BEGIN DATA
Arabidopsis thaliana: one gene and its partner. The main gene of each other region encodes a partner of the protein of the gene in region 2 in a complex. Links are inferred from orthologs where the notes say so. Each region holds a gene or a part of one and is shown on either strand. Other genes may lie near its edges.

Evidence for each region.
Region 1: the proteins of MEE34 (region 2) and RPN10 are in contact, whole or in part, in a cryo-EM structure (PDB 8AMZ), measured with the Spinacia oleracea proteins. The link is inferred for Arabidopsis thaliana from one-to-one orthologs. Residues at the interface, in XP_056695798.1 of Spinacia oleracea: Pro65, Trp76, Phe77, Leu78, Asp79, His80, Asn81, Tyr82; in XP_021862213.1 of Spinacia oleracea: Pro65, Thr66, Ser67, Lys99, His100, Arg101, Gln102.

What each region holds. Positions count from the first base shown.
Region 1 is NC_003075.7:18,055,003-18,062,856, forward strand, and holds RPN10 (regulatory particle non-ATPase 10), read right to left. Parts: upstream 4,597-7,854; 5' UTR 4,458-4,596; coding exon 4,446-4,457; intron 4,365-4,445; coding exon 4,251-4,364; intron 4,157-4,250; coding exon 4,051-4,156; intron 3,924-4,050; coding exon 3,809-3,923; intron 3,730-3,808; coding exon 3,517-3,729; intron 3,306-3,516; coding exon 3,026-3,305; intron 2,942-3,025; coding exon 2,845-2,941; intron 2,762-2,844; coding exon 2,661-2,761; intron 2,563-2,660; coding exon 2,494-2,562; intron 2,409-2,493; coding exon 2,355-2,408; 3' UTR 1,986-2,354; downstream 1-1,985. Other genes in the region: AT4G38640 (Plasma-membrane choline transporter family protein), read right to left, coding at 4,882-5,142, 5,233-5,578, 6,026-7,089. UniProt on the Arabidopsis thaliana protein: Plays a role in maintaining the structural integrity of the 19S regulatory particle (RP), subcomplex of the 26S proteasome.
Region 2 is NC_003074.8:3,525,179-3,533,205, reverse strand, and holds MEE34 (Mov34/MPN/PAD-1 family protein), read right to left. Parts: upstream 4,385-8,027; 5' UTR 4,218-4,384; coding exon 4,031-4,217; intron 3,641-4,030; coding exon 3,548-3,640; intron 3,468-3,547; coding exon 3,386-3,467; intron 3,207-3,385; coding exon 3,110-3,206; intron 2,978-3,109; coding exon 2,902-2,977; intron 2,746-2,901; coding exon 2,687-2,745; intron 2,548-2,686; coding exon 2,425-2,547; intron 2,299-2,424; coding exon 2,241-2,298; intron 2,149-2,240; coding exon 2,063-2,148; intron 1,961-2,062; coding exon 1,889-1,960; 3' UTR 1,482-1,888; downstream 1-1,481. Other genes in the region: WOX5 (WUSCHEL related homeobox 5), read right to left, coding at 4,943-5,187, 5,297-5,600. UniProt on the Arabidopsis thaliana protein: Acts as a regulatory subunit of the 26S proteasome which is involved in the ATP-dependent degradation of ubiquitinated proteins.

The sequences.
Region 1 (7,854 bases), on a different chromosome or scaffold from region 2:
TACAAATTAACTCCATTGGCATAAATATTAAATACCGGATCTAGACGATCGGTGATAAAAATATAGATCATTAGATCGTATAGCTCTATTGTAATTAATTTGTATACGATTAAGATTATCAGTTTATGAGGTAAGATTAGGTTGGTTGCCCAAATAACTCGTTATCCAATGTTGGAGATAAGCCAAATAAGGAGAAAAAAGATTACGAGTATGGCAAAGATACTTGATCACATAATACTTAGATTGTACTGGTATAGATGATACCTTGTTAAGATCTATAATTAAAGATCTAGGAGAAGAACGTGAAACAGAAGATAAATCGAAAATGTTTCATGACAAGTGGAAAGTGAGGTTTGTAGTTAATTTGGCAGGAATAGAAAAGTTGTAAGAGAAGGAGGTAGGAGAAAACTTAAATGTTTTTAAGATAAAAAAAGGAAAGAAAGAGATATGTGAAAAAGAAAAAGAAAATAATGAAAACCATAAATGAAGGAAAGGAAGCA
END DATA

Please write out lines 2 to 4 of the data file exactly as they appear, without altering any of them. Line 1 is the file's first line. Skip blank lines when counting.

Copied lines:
Evidence for each region.
Region 1: the proteins of MEE34 (region 2) and RPN10 are in contact, whole or in part, in a cryo-EM structure (PDB 8AMZ), measured with the Spinacia oleracea proteins. The link is inferred for Arabidopsis thaliana from one-to-one orthologs. Residues at the interface, in XP_056695798.1 of Spinacia oleracea: Pro65, Trp76, Phe77, Leu78, Asp79, His80, Asn81, Tyr82; in XP_021862213.1 of Spinacia oleracea: Pro65, Thr66, Ser67, Lys99, His100, Arg101, Gln102.

What each region holds. Positions count from the first base shown.